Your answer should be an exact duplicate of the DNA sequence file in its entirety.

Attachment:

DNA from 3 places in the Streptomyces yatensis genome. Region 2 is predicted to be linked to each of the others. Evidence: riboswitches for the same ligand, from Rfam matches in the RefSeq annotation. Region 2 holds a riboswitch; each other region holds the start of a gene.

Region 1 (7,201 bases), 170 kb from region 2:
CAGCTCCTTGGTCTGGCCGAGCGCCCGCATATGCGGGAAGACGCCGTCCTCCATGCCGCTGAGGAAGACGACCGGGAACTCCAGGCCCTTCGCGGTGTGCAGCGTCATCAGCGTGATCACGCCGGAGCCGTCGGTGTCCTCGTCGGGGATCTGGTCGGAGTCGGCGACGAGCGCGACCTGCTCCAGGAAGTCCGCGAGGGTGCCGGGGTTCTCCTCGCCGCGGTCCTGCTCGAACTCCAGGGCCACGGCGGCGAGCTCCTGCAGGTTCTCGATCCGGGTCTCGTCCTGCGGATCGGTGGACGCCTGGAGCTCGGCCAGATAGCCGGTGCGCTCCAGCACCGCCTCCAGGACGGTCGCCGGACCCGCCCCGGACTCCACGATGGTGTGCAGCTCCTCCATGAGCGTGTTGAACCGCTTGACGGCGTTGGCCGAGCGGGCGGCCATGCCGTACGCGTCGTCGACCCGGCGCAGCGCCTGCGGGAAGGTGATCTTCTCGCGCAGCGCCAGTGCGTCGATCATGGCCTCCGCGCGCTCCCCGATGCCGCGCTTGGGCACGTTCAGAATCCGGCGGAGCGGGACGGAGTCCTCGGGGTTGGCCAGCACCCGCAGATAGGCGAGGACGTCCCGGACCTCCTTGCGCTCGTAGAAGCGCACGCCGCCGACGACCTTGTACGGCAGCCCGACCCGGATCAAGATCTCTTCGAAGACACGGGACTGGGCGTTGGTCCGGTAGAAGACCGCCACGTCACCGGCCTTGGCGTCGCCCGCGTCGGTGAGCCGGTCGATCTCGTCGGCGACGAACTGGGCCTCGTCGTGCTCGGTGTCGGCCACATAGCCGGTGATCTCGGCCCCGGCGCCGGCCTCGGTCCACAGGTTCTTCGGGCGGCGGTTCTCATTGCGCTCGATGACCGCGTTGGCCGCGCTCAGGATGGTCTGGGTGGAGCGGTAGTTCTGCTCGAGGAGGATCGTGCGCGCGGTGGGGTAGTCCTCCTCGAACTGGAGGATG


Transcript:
DNA from 3 places in the Streptomyces yatensis genome. Region 2 is predicted to be linked to each of the others. Evidence: riboswitches for the same ligand, from Rfam matches in the RefSeq annotation. Region 2 holds a riboswitch; each other region holds the start of a gene.

Region 1 (7,201 bases), 170 kb from region 2:
CAGCTCCTTGGTCTGGCCGAGCGCCCGCATATGCGGGAAGACGCCGTCCTCCATGCCGCTGAGGAAGACGACCGGGAACTCCAGGCCCTTCGCGGTGTGCAGCGTCATCAGCGTGATCACGCCGGAGCCGTCGGTGTCCTCGTCGGGGATCTGGTCGGAGTCGGCGACGAGCGCGACCTGCTCCAGGAAGTCCGCGAGGGTGCCGGGGTTCTCCTCGCCGCGGTCCTGCTCGAACTCCAGGGCCACGGCGGCGAGCTCCTGCAGGTTCTCGATCCGGGTCTCGTCCTGCGGATCGGTGGACGCCTGGAGCTCGGCCAGATAGCCGGTGCGCTCCAGCACCGCCTCCAGGACGGTCGCCGGACCCGCCCCGGACTCCACGATGGTGTGCAGCTCCTCCATGAGCGTGTTGAACCGCTTGACGGCGTTGGCCGAGCGGGCGGCCATGCCGTACGCGTCGTCGACCCGGCGCAGCGCCTGCGGGAAGGTGATCTTCTCGCGCAGCGCCAGTGCGTCGATCATGGCCTCCGCGCGCTCCCCGATGCCGCGCTTGGGCACGTTCAGAATCCGGCGGAGCGGGACGGAGTCCTCGGGGTTGGCCAGCACCCGCAGATAGGCGAGGACGTCCCGGACCTCCTTGCGCTCGTAGAAGCGCACGCCGCCGACGACCTTGTACGGCAGCCCGACCCGGATCAAGATCTCTTCGAAGACACGGGACTGGGCGTTGGTCCGGTAGAAGACCGCCACGTCACCGGCCTTGGCGTCGCCCGCGTCGGTGAGCCGGTCGATCTCGTCGGCGACGAACTGGGCCTCGTCGTGCTCGGTGTCGGCCACATAGCCGGTGATCTCGGCCCCGGCGCCGGCCTCGGTCCACAGGTTCTTCGGGCGGCGGTTCTCATTGCGCTCGATGACCGCGTTGGCCGCGCTCAGGATGGTCTGGGTGGAGCGGTAGTTCTGCTCGAGGAGGATCGTGCGCGCGGTGGGGTAGTCCTCCTCGAACTGGAGGATG